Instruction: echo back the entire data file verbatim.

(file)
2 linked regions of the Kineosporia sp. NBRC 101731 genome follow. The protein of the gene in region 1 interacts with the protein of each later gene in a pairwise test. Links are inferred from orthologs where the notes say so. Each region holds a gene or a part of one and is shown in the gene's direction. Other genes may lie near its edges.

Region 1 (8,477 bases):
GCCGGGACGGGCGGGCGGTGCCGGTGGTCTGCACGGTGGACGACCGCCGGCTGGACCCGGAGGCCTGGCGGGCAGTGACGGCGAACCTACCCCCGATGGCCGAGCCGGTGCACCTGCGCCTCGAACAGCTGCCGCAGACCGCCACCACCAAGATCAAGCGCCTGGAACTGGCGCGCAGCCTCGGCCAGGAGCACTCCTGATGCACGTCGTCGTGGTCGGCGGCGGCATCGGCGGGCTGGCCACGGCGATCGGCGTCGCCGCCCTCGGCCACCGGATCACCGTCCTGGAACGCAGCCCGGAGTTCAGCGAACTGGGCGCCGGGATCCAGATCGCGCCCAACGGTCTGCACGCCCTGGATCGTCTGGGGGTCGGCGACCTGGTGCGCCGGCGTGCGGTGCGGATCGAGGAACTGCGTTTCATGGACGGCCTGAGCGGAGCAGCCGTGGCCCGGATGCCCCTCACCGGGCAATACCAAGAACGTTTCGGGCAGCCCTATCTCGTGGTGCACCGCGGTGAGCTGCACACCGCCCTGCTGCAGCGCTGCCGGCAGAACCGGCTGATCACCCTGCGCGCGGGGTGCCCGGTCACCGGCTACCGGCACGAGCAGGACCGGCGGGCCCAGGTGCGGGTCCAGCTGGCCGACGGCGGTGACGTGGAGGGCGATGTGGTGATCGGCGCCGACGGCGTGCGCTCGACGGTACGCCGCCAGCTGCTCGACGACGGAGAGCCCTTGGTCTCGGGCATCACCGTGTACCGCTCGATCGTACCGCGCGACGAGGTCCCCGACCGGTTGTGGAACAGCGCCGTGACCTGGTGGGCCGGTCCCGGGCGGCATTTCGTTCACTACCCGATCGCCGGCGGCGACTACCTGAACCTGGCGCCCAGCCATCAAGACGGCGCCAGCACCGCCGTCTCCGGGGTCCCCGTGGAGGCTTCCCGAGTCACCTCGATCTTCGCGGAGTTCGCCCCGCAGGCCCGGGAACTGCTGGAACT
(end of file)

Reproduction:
2 linked regions of the Kineosporia sp. NBRC 101731 genome follow. The protein of the gene in region 1 interacts with the protein of each later gene in a pairwise test. Links are inferred from orthologs where the notes say so. Each region holds a gene or a part of one and is shown in the gene's direction. Other genes may lie near its edges.

Region 1 (8,477 bases):
GCCGGGACGGGCGGGCGGTGCCGGTGGTCTGCACGGTGGACGACCGCCGGCTGGACCCGGAGGCCTGGCGGGCAGTGACGGCGAACCTACCCCCGATGGCCGAGCCGGTGCACCTGCGCCTCGAACAGCTGCCGCAGACCGCCACCACCAAGATCAAGCGCCTGGAACTGGCGCGCAGCCTCGGCCAGGAGCACTCCTGATGCACGTCGTCGTGGTCGGCGGCGGCATCGGCGGGCTGGCCACGGCGATCGGCGTCGCCGCCCTCGGCCACCGGATCACCGTCCTGGAACGCAGCCCGGAGTTCAGCGAACTGGGCGCCGGGATCCAGATCGCGCCCAACGGTCTGCACGCCCTGGATCGTCTGGGGGTCGGCGACCTGGTGCGCCGGCGTGCGGTGCGGATCGAGGAACTGCGTTTCATGGACGGCCTGAGCGGAGCAGCCGTGGCCCGGATGCCCCTCACCGGGCAATACCAAGAACGTTTCGGGCAGCCCTATCTCGTGGTGCACCGCGGTGAGCTGCACACCGCCCTGCTGCAGCGCTGCCGGCAGAACCGGCTGATCACCCTGCGCGCGGGGTGCCCGGTCACCGGCTACCGGCACGAGCAGGACCGGCGGGCCCAGGTGCGGGTCCAGCTGGCCGACGGCGGTGACGTGGAGGGCGATGTGGTGATCGGCGCCGACGGCGTGCGCTCGACGGTACGCCGCCAGCTGCTCGACGACGGAGAGCCCTTGGTCTCGGGCATCACCGTGTACCGCTCGATCGTACCGCGCGACGAGGTCCCCGACCGGTTGTGGAACAGCGCCGTGACCTGGTGGGCCGGTCCCGGGCGGCATTTCGTTCACTACCCGATCGCCGGCGGCGACTACCTGAACCTGGCGCCCAGCCATCAAGACGGCGCCAGCACCGCCGTCTCCGGGGTCCCCGTGGAGGCTTCCCGAGTCACCTCGATCTTCGCGGAGTTCGCCCCGCAGGCCCGGGAACTGCTGGAACT